TV & Film

'American Horror Story: Coven' Star Sarah Paulson On Jessica Lange And The Ryan Murphy Way

The core actors on "American Horror Story" have to pull off a difficult hat trick.

They have to create characters with heft, depth and texture, despite the fact that the show, as executive producer Tim Minear discussed in a recent interview, often has the quality of a surreal fever dream.

Their range has to be supple and extensive, because they need to traverse everything from moments of high operatic drama to intimate scenes of coiled, complicated intensity.

Lastly, the actors have to be fearless (the ultimate irony, given that "AHS" is a horror show). Within the course of a season, the show tends to throw just about everything at its cast. Last year's "American Horror Story: Asylum" included aliens, Nazis, an exorcism, grisly medical experiments, a serial killer, an alcoholic nun and mutations roaming the woods outside a grim mental hospital. (There was more, but you get the idea.)

Sarah Paulson's deft performance did a lot to ground that.

When "American Horror Story: Coven" premieres Oct. 9, it'll be Paulson's third trip through the "AHS" funhouse, and it's not hard to see why she's become a mainstay of the repertory company that co-creators Ryan Murphy and Brad Falchuk have assembled around the drama. "AHS" is a big show with a lot of jolting ideas and arresting images churning through it, and it tends to hire actors whose charisma and presence can take up a lot of space.

Rather than trying to compete with the largeness of the show's ideas, the tragic grandeur that Jessica Lange brings to her roles or "AHS'" complicated mood swings, Paulson typically goes for subtlety without sacrificing strength. Last season, her character, Lana Winters, brilliantly stalked the border between Douglas Sirk-ian melodrama and fine-grained, meticulously conveyed pain and regret.

I have particular fondness for a scene in which she and Zachary Quinto's psychiatrist character verbally sparred in Dr. Thredson's home. It was all weird angles, odd tension and deliciously dry comic timing with a buzzing undercurrent of fear running through it; "Mad Men" by way of "Rosemary's Baby." Paulson and Quinto had a ball with all those layers without letting their characters even get close to the land of caricature.

Of course, Lana also screamed a lot, because holy hell, the character went through some terrible times. But there was something indomitable about her, which made Lana a great foil for Jessica Lange's Sister Jude.

"American Horror Story: Coven," which stars Lange, Paulson, Angela Bassett, Kathy Bates, Frances Conroy, Denis O'Hare, Lily Rabe, Gabourey Sidibe, Evan Peters and Taissa Farmiga (among others), is in production in New Orleans, and once again, from script to script, Paulson doesn't really know what's coming next for her character. When I spoke to her in August, filming had barely begun on "Coven's" new season, but she sounded excited about playing the daughter of Lange's character.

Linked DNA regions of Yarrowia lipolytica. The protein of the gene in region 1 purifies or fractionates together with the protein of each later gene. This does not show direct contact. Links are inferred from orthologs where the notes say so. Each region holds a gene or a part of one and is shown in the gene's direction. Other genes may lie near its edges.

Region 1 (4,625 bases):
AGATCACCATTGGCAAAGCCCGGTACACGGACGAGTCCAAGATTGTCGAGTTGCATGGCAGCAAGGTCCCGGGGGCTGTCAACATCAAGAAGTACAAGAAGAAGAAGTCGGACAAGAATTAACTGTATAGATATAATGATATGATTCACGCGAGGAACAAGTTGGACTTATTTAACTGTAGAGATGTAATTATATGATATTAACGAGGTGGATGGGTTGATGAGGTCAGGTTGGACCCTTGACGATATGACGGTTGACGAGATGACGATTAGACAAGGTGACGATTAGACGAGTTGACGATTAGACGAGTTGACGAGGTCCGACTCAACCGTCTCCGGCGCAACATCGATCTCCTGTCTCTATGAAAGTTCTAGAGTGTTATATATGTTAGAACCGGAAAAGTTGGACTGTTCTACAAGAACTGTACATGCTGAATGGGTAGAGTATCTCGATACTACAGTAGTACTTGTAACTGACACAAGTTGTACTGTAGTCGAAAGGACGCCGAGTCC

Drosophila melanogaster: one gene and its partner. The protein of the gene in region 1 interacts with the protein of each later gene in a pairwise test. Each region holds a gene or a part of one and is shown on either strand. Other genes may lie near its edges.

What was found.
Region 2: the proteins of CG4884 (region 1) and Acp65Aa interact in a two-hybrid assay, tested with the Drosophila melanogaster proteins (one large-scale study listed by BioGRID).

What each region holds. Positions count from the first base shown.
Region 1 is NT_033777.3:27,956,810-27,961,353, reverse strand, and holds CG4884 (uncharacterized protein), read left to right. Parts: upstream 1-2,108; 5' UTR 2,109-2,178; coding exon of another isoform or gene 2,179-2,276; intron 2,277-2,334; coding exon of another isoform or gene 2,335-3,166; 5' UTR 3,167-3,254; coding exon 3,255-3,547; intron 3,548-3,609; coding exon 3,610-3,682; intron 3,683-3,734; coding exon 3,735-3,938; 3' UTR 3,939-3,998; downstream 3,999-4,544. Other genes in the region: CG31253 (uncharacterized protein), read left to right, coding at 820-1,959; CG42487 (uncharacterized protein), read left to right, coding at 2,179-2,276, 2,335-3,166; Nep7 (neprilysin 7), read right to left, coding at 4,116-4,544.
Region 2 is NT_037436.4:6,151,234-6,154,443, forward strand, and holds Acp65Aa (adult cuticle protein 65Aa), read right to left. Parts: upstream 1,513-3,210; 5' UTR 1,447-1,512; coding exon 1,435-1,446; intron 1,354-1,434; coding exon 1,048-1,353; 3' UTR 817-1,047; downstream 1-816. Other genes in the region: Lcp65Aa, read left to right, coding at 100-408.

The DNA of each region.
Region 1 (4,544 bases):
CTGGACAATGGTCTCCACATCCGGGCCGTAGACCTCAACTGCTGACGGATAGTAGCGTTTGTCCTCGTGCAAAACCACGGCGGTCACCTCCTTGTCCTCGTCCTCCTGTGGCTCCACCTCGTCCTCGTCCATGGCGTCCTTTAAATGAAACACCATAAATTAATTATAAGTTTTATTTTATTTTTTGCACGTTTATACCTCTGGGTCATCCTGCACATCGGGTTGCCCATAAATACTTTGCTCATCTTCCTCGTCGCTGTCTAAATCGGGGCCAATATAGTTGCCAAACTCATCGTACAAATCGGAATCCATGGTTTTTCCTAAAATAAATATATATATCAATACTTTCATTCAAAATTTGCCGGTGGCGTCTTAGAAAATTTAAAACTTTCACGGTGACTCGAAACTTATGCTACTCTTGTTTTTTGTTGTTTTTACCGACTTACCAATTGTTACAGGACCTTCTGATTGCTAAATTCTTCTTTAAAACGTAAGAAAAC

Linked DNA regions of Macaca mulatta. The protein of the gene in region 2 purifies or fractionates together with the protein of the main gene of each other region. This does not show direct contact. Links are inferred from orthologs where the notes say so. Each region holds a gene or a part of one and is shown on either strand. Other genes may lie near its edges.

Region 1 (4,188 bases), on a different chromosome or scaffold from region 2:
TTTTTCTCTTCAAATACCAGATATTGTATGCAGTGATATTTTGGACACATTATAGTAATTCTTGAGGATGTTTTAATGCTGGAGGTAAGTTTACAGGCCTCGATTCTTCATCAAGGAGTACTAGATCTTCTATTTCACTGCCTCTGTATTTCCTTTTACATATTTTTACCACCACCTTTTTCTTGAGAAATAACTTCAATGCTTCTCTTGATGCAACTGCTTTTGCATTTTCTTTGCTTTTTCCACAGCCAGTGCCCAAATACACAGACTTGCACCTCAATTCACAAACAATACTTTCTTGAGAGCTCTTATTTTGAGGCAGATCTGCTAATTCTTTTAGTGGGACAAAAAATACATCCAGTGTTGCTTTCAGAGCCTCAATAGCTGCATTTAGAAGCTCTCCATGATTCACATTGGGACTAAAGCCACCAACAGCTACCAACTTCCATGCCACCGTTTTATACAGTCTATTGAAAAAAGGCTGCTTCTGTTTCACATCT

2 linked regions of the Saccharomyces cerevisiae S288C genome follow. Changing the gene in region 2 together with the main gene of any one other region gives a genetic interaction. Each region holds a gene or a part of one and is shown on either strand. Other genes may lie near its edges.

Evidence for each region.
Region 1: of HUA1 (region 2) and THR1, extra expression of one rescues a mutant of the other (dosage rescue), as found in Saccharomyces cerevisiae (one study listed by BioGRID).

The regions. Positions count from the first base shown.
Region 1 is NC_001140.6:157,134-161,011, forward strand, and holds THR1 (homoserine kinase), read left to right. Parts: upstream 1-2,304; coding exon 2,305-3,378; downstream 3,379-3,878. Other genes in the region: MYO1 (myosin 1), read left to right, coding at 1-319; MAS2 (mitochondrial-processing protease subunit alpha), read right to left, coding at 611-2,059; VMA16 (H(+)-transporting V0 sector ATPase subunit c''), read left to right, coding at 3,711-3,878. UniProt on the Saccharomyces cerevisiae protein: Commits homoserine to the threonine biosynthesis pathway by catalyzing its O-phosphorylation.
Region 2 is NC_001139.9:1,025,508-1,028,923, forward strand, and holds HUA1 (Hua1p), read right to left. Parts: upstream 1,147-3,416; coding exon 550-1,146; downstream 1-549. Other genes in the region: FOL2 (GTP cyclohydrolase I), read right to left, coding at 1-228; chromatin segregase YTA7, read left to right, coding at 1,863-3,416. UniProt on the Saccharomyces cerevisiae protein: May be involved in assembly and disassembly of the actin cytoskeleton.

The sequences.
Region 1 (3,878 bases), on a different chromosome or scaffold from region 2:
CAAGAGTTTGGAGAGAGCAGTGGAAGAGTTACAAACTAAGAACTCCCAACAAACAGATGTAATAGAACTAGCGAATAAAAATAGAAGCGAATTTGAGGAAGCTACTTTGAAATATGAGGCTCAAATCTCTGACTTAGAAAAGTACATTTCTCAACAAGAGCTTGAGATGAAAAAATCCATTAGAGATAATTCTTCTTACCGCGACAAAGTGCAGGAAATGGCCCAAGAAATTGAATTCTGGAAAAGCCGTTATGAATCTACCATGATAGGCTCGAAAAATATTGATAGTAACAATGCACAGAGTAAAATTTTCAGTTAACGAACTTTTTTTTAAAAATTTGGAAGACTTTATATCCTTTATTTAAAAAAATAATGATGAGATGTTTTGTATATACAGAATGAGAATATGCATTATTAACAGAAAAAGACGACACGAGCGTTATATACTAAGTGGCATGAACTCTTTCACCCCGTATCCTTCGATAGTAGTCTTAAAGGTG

In the interview below, she talks about her first time working with Lange almost a decade ago, and discusses the particular challenges of the distinctive melange that Murphy, Falchuk, Minear and the rest of the show's writers, actors and directors have concocted. (This conversation has been edited and slightly condensed.)

You got to do so much last season -- Lana went through so many kinds of things. I talked to Jessica a bit about her input to her roles, and I was wondering if you have any input into what you do on the show.

I think that's something afforded you when you've won a bunch of Oscars. [laughs] But I don't complain about it, really, because I feel there's just a part of me as an actress [that likes to work]. I've been doing this a long time, and any bone thrown in my direction, I'm just so happy to have some food, just so excited. Not that I wouldn't have things to say, but I'm also very interested to see what they're going to give me and the challenge of how I'm going to do that. It's a little scary.
They picked up my option to be on the show again, but I didn't know what it was going to be. So you're just sort of flying blind, and it's very few people that you do that with. But when you realize the company you're keeping and the actors that you're with, and "the Ryan" of it all, which is an enormous piece of this... Ryan is really kind of a mad scientist. He's brilliant, and he's got a great thing about casting, and he knows what everyone's strengths are, and he's really good at playing to them, I think. That's an extraordinary thing, to work with someone who can do that.

It strikes me that Ryan's trying to evoke the quality of a fever dream with this show. It's very intense; but as an actor is it more difficult because the progressions are not all laid out or gradual?